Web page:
health must certify the final project cost for each parcel to the board of assessors. (MGL Ch. 80,
    Sec. 4).

    Because the town had not collected betterment repayments from homeowners in a timely manner, it

did not have funds in its Septic System Repair Program-Revolving Fund to issue additional septic loans

or betterments to homeowners.

    Recommendation: The town should meet with the representative of the regional planing authority

responsible for administering the program for the town and resolve any issues needed. The town may

then issue betterment bills to the nine homeowners and start collecting payments due the town so that the

funds repaid can be deposited into the Septic System Repair Program-Revolving Fund and new grants can

be made to additional homeowners.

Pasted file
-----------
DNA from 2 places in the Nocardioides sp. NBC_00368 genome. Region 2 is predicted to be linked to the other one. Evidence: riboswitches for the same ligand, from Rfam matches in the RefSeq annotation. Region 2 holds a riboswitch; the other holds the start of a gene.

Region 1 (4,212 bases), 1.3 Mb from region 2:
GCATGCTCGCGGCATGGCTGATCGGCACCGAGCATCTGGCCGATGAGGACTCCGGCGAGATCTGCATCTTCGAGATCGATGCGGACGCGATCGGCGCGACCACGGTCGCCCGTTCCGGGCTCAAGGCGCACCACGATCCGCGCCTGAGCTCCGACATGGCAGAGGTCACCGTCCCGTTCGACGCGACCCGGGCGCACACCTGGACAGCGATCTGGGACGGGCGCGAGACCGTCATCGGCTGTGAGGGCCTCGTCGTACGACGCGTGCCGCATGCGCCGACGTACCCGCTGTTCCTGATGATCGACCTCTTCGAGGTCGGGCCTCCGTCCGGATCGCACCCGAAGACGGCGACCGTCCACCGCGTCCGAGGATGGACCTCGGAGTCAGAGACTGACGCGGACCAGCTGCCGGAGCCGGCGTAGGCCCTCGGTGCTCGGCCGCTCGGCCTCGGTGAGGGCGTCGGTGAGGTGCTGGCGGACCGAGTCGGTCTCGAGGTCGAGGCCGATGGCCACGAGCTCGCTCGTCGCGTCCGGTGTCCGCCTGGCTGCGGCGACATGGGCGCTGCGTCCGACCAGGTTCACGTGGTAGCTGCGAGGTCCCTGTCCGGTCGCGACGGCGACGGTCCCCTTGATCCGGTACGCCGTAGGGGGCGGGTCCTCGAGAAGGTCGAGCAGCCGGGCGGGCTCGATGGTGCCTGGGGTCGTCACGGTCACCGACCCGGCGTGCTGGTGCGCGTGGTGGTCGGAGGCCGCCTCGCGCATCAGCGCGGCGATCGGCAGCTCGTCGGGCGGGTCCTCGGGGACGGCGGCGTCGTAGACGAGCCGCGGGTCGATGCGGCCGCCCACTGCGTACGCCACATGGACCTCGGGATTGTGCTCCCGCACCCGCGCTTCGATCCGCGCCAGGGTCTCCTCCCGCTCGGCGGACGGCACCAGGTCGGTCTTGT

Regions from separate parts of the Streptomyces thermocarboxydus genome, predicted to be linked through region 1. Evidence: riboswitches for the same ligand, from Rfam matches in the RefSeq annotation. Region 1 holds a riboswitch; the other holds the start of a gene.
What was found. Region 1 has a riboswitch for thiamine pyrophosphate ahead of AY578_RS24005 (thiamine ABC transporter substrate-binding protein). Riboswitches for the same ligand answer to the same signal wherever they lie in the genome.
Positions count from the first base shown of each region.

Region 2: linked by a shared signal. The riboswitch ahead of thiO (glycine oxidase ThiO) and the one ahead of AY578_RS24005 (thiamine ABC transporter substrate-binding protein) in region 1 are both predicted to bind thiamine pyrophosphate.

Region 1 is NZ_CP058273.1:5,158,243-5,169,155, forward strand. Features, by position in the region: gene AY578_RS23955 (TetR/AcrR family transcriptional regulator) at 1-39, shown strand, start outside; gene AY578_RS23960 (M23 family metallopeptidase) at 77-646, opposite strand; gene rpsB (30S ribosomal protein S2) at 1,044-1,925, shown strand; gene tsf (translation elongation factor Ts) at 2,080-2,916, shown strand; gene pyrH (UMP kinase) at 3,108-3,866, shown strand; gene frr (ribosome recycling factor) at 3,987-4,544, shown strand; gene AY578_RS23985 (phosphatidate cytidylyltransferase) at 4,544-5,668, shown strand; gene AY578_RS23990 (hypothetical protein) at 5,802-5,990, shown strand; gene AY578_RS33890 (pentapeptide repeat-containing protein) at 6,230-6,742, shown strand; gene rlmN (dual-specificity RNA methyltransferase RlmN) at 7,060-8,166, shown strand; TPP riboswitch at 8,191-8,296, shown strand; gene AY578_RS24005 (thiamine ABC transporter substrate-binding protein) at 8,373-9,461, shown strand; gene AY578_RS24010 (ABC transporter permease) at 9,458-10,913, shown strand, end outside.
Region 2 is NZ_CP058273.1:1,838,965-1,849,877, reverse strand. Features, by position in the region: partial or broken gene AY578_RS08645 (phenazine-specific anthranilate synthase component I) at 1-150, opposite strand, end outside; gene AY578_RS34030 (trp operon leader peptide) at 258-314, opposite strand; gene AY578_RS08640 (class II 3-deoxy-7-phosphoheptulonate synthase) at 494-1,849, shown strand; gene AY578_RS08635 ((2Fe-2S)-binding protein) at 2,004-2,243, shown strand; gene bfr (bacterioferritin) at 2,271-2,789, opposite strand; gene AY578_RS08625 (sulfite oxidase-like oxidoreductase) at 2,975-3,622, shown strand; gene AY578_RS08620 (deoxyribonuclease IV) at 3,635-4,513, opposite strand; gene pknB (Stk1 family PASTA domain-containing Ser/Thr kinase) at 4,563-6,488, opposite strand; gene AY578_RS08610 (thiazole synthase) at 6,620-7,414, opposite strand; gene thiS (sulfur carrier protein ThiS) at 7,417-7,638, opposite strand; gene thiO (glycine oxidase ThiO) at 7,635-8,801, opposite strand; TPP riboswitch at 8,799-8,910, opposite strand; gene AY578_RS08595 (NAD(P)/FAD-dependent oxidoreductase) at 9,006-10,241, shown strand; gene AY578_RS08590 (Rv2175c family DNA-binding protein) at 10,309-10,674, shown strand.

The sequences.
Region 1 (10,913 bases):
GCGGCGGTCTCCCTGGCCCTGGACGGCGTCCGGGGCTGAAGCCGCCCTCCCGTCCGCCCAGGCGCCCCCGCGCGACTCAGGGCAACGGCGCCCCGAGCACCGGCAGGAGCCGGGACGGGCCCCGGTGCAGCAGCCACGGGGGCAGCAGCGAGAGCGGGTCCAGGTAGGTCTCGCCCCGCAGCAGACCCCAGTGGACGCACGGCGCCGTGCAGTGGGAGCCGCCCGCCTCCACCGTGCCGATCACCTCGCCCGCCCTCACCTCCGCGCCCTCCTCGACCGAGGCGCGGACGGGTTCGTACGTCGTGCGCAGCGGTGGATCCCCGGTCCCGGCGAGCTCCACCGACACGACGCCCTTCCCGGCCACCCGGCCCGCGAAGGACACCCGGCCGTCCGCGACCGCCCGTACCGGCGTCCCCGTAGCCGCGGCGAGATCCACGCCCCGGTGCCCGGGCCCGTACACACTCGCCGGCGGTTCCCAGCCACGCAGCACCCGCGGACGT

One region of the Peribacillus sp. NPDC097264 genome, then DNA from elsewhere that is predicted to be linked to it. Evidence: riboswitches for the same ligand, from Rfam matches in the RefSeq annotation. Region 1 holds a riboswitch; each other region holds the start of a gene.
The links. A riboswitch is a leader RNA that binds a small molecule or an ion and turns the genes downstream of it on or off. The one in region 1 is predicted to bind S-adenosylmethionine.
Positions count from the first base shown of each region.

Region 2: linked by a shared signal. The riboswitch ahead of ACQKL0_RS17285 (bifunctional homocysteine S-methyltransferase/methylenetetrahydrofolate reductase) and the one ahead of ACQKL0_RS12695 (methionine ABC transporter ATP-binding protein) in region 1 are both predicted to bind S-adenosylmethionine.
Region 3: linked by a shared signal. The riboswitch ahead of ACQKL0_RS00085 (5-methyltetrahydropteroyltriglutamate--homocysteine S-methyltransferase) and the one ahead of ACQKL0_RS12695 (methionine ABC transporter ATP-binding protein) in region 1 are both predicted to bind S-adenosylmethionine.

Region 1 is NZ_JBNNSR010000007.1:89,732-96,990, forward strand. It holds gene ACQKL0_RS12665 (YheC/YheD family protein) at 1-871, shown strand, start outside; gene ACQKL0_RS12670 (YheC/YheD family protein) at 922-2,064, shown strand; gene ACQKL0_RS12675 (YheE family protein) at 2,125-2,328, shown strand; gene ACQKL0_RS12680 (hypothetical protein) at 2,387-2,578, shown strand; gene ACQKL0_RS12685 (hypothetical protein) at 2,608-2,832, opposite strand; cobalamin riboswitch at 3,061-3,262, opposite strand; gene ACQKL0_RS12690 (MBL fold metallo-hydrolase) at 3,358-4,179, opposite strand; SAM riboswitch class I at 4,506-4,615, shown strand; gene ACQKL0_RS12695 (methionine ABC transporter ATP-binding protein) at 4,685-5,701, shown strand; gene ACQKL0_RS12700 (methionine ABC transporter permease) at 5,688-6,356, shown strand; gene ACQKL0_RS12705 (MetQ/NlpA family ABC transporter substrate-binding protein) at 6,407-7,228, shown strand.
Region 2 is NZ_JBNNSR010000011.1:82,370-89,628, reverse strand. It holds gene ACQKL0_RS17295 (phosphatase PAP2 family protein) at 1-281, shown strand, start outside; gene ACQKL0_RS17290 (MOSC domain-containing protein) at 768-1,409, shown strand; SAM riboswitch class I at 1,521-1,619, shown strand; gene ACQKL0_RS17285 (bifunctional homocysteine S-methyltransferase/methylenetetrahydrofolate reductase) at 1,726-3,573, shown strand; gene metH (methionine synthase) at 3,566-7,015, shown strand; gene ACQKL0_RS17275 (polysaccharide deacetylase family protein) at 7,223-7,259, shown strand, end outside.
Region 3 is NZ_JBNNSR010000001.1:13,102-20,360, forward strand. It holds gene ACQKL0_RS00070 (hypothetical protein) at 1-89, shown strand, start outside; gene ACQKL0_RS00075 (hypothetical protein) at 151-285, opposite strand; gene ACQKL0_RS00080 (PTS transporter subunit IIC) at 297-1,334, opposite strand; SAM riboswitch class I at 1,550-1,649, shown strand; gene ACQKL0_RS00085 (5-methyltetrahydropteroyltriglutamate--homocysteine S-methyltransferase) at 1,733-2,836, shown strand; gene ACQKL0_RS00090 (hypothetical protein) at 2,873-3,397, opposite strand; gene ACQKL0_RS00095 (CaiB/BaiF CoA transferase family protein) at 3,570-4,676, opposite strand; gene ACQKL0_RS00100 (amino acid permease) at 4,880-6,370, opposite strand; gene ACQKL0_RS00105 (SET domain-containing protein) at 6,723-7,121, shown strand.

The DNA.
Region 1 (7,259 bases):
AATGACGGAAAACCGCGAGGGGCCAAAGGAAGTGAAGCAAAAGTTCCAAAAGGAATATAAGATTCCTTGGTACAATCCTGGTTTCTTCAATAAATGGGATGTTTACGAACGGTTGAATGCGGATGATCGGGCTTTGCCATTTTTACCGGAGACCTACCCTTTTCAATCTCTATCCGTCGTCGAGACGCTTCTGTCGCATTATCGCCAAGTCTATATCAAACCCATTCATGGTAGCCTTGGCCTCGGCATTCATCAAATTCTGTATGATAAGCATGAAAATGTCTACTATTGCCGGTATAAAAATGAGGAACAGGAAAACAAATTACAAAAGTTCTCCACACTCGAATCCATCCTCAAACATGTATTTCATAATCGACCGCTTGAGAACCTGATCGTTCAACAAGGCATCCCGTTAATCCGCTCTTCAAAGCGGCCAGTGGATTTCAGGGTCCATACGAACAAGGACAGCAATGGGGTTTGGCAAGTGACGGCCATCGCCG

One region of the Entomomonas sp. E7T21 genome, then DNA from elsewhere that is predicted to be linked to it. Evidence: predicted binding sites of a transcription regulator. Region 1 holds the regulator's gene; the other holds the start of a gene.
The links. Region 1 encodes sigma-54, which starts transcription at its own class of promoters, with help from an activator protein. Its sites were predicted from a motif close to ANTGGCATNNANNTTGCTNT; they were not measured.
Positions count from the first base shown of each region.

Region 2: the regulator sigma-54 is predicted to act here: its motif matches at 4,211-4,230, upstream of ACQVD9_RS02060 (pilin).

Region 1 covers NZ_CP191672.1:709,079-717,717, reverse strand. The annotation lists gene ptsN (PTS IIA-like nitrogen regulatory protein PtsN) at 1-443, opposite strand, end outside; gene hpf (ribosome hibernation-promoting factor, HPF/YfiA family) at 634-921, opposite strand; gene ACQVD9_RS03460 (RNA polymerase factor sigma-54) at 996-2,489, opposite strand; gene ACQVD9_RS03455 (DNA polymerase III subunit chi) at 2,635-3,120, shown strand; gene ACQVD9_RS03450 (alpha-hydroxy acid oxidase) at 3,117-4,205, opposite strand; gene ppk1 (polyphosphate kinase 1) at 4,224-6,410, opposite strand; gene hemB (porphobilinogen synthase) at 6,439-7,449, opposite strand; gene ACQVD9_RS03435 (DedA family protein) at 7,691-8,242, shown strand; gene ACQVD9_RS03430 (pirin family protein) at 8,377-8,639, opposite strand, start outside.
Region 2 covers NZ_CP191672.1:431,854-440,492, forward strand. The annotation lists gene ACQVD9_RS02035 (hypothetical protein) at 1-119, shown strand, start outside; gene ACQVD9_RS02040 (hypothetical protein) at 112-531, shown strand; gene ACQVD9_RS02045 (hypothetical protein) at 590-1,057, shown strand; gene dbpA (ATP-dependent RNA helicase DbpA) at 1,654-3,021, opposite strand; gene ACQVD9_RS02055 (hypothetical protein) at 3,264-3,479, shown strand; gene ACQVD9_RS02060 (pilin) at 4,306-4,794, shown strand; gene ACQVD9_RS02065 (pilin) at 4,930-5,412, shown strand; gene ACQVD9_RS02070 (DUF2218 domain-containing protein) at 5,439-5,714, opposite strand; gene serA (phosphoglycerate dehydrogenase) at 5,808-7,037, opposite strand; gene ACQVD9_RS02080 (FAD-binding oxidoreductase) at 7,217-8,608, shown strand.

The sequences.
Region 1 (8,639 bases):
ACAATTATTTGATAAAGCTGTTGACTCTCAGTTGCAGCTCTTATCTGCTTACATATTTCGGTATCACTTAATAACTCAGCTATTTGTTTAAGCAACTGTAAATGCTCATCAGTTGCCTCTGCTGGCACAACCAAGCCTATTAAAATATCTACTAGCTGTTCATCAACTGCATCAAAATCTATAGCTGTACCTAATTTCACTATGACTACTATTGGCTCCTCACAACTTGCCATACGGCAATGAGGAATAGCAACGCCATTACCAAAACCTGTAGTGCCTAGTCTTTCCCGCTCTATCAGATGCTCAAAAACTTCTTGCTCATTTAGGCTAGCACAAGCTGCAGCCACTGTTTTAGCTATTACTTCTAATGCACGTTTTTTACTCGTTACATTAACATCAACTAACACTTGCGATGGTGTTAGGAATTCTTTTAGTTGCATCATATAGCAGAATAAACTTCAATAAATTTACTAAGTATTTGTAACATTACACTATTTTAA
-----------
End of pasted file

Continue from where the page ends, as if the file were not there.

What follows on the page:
3. Failure to Establish Separate Bank Accounts

    Our audit revealed that two of the seven communities we examined, Berkley and Swansea, did not

establish separate bank accounts as required by Commonwealth grant regulations.                 Exhibit A,

“Certifications,” which is part of the contract between the municipality and the Commonwealth for the

Local Septic System Repair Grant, states in part:
98-5060-3
                                                     -8-

    In entering into this program contract the Municipality hereby certifies in Item #8 that . . . . It
    will deposit all loan and betterment repayments, including interest and penalties, in a separate
    fund to be used to make additional loans or betterments for the same purpose.

Additionally, instructions to municipalities for Loan Administration for Municipal Finance Officers for

the Septic System Repair Program, Revolving Loan Fund, state in part: